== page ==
Connecticut environmental protection commissioner resigns after investigation into links to oil spill

CAPE CANAVERAL, Fla.

— A Connecticut environmental commissioner resigned Thursday amid a federal probe into whether the commissioner and a top deputy violated federal ethics rules by engaging in an improper relationship with a lobbyist for an oil company, according to his spokesman.

A spokesman for Connecticut Governor Dannel Malloy said the resignation came after an investigation by the Justice Department found that commissioner Julie M. Sullivan and her deputy, Kevin F. Cavanaugh, failed to register as lobbyists for the oil and gas company Chesapeake Energy Corp. The two are scheduled to appear in federal court in Manhattan on Jan. 19.

A statement released by the governor’s office said Sullivan and Cavanaugh “will continue to serve as commissioners of the state’s environmental protection agency.”

It was unclear whether the attorney general’s office or the Justice department would pursue criminal charges.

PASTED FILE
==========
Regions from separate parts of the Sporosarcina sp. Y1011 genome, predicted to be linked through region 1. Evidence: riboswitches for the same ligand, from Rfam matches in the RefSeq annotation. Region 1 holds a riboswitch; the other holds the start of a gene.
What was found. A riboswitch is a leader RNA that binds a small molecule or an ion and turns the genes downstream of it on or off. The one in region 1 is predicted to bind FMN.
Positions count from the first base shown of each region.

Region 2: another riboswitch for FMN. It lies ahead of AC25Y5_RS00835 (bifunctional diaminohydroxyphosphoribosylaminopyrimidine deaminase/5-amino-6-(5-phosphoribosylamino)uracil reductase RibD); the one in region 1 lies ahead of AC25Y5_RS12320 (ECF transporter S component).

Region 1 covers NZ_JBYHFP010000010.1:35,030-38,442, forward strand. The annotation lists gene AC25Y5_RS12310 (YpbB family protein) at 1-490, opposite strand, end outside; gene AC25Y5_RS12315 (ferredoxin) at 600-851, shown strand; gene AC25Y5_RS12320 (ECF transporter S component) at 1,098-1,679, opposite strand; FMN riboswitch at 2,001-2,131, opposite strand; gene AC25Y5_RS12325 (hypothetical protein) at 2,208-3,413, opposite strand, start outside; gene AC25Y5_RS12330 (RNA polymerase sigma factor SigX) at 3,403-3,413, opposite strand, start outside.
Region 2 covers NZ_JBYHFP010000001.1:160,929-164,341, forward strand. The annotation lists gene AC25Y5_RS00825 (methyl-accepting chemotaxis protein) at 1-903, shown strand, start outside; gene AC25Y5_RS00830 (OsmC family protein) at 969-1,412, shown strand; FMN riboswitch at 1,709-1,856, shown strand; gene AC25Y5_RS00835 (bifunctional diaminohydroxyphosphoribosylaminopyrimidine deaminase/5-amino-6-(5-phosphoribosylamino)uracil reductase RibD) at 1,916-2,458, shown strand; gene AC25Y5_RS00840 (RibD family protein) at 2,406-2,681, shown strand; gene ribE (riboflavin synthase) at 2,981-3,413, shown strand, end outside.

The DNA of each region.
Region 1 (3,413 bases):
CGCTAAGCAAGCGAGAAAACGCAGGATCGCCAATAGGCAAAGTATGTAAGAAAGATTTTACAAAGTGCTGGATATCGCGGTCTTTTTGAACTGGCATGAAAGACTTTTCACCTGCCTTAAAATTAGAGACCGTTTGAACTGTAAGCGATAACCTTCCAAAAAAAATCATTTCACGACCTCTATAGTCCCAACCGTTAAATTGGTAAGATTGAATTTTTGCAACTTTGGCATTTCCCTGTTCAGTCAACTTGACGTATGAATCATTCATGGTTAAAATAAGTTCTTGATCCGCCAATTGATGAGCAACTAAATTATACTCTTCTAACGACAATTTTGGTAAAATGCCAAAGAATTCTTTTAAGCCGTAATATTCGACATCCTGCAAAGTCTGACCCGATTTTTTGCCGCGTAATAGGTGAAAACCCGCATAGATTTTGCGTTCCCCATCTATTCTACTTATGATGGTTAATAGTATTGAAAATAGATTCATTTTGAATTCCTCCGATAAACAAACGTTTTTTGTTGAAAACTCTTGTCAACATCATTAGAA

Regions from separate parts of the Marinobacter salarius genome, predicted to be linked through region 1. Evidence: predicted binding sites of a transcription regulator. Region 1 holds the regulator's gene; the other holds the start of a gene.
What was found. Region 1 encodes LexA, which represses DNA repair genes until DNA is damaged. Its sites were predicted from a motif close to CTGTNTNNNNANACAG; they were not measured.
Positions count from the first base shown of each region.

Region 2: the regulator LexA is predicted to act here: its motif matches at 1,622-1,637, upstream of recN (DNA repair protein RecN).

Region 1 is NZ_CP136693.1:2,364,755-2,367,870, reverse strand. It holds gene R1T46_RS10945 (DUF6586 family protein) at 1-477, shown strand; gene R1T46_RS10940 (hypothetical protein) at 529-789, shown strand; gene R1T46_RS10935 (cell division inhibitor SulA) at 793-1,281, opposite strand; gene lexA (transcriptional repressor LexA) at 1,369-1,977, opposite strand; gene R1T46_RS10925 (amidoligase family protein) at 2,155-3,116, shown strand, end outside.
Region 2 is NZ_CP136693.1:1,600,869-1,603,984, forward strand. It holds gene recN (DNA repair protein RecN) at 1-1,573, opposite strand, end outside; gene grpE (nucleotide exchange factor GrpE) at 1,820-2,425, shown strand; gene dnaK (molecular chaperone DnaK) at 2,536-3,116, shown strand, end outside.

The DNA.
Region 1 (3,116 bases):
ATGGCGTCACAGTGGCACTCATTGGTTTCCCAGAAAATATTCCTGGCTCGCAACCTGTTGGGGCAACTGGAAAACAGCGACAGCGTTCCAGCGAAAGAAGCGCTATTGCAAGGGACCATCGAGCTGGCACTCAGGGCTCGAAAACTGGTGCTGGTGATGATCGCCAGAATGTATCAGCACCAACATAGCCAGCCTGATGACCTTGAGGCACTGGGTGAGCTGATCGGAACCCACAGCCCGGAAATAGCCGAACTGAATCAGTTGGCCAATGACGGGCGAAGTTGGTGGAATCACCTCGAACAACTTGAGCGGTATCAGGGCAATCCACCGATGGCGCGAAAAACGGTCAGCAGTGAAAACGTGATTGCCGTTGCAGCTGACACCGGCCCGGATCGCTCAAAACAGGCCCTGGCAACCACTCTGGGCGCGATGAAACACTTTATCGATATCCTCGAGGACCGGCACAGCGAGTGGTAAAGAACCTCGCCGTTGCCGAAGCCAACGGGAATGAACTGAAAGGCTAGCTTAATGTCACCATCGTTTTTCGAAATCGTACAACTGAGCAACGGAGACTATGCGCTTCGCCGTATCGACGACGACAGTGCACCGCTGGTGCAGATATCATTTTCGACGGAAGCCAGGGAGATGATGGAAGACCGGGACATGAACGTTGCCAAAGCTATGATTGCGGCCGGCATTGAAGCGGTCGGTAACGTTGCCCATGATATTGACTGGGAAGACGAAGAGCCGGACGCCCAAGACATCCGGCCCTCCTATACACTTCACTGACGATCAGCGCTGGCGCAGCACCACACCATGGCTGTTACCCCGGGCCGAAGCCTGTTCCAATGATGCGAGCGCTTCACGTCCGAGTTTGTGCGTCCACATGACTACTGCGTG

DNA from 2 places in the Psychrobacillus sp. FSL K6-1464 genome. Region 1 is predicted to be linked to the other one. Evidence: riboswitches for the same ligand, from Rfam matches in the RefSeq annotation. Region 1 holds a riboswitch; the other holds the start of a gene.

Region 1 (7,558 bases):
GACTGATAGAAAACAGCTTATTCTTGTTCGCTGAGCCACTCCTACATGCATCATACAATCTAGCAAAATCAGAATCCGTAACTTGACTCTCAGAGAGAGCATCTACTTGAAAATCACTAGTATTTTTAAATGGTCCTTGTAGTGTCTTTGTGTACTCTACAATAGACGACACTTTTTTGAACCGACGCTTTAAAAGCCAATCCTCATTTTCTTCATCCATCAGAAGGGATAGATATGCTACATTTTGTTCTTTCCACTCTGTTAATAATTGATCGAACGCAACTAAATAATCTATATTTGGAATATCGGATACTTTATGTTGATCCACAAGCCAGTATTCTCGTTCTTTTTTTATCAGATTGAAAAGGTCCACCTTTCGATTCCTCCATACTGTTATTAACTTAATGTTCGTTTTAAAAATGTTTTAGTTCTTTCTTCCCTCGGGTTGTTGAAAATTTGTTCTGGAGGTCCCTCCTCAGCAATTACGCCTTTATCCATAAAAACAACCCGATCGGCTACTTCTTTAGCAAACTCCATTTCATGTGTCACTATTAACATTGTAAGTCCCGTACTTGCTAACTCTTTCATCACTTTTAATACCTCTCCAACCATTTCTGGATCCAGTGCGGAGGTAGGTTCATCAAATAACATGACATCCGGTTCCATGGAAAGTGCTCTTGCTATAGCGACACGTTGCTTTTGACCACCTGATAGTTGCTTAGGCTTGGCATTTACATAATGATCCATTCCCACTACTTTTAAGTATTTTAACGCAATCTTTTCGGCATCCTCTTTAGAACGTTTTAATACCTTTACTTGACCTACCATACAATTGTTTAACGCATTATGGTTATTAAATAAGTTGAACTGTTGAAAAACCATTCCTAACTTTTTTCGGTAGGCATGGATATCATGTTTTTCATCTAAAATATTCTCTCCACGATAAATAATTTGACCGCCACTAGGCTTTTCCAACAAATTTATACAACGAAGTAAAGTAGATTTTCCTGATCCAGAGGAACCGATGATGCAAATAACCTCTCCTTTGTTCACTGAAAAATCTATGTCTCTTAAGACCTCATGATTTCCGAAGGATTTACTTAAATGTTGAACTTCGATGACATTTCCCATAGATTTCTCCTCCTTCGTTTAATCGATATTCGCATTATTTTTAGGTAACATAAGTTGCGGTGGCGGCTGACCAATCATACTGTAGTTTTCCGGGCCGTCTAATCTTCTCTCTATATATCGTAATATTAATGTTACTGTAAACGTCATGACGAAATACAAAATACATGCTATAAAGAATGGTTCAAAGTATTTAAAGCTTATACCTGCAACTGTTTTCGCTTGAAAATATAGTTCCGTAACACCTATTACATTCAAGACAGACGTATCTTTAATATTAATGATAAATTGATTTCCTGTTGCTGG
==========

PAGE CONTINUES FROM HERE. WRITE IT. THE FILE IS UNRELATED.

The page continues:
The state’s attorney general did not immediately respond to a request for comment.

Malloy, a Democrat, appointed Sullivan and Favanaugh in May to the state environmental protection commission.

The attorney general said Sullivan was responsible for reviewing applications for permits and issued them within five days of being appointed, but the commission was dissolved in May after the investigation was completed.

Sullivan resigned from her post as commissioner in September.

Sullivan’s spokesman, Andrew Fagundes, said in an email to The Associated Press that he could not comment on the investigation but that the attorneygeneral’s office has not yet decided whether it will pursue criminal or civil charges.

Mackinac, a Republican, has made climate change a central part of his campaign and has pushed for a federal plan to address the issue.

Molloy, who was elected in 2014, has been critical of the president and his administration over the years.